The father of a gifted teenager who vanished exactly a year ago has spoken of his family's desperate need for "closure".
Kevin Gosden, 42, said the baffling disappearance of his son Andrew, of Doncaster, South Yorkshire, had left a huge gap in his family's life.
He spoke as dozens of Andrew's school friends and relatives marked the anniversary with a moving church service in London, where he was last seen on September 14 2007.
The youngster, who would have turned 15 in July, went missing after failing to turn up at school in his home town before boarding a train to London with just £200 from his bank account.
Apart from CCTV footage showing him leaving the capital's King's Cross station later the same day, there has been no firm trace of his whereabouts perplexing police and family alike.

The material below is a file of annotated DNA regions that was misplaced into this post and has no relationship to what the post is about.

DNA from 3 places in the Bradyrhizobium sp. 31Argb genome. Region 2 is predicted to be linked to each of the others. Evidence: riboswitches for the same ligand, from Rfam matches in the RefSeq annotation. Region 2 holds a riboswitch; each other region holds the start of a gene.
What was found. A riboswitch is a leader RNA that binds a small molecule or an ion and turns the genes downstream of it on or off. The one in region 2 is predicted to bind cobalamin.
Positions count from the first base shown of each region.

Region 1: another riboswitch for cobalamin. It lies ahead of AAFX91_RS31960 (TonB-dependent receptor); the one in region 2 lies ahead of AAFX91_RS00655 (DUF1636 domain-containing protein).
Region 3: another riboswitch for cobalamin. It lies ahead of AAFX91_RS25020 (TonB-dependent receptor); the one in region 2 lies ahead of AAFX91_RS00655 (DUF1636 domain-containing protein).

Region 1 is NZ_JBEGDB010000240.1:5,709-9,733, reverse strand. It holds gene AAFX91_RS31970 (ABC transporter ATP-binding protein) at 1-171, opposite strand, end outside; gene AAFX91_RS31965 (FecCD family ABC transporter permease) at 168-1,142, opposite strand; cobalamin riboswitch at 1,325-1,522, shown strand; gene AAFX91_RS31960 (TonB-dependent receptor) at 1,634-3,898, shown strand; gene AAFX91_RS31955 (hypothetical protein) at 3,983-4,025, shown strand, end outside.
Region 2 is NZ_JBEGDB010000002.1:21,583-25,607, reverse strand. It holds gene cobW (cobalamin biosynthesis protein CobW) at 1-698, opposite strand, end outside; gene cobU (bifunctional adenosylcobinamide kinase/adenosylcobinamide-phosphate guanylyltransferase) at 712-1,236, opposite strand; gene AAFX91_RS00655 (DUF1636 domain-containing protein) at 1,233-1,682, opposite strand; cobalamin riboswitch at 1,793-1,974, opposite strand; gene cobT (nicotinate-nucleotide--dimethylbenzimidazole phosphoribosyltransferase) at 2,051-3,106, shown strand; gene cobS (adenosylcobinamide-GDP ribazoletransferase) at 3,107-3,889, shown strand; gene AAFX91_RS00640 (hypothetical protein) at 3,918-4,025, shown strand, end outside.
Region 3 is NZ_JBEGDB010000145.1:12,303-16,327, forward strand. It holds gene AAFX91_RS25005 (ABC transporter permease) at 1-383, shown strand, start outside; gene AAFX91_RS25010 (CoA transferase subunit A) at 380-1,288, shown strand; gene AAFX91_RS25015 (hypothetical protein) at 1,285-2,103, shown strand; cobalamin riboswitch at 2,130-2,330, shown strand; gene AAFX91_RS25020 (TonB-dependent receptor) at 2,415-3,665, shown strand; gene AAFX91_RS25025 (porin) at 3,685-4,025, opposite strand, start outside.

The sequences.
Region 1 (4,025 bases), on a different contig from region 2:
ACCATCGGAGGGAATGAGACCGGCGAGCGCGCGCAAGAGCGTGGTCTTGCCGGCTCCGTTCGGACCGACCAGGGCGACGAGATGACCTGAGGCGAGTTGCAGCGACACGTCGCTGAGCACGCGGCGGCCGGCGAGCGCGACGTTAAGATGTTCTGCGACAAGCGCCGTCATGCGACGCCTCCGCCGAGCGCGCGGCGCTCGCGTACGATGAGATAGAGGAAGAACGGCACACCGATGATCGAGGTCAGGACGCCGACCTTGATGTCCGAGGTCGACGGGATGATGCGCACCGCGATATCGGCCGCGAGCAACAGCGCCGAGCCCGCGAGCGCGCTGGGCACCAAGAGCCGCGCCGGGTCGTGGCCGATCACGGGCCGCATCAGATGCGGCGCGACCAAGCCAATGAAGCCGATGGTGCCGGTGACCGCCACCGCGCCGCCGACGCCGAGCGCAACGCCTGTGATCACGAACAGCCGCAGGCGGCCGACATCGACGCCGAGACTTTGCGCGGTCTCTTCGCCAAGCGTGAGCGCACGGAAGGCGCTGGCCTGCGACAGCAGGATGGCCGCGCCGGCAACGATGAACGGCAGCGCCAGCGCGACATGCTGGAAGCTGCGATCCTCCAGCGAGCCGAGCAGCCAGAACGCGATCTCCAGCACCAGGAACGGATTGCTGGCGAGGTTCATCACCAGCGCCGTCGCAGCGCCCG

Mr Gosden, who joined his wife Glenys, 44, in laying flowers at the scene where their son was last spotted, said the anniversary marked a watershed in their search.
He said: "This is our final big push to find Andrew. Not to say that we actually will never do anything else but we feel that he may have changed in appearance. In some respects we also need to get a bit of closure for ourselves by saying 'we have done our best for you son'.
"There is a really big gap in our family life. We still love him and we still care about and would just like to know at the very least that he is alive and ok."
Three coachloads of volunteers from Doncaster, including school teachers, pupils and relatives, arrived in the capital to mark the occasion. Wearing yellow t-shirts and pictures of Andrew, they distributed hundreds of posters and leaflets around central London in a bid to trigger the memory that might find the schoolboy.
They then filled St James's church in Piccadilly where a procession of schoolchildren carried a candle for around 30 missing children, including Madeleine McCann. Each read out the name, age and location where the children have disappeared before Mr and Mrs Gosden, and Andrew's 17-year-old sister Charlotte, did the same.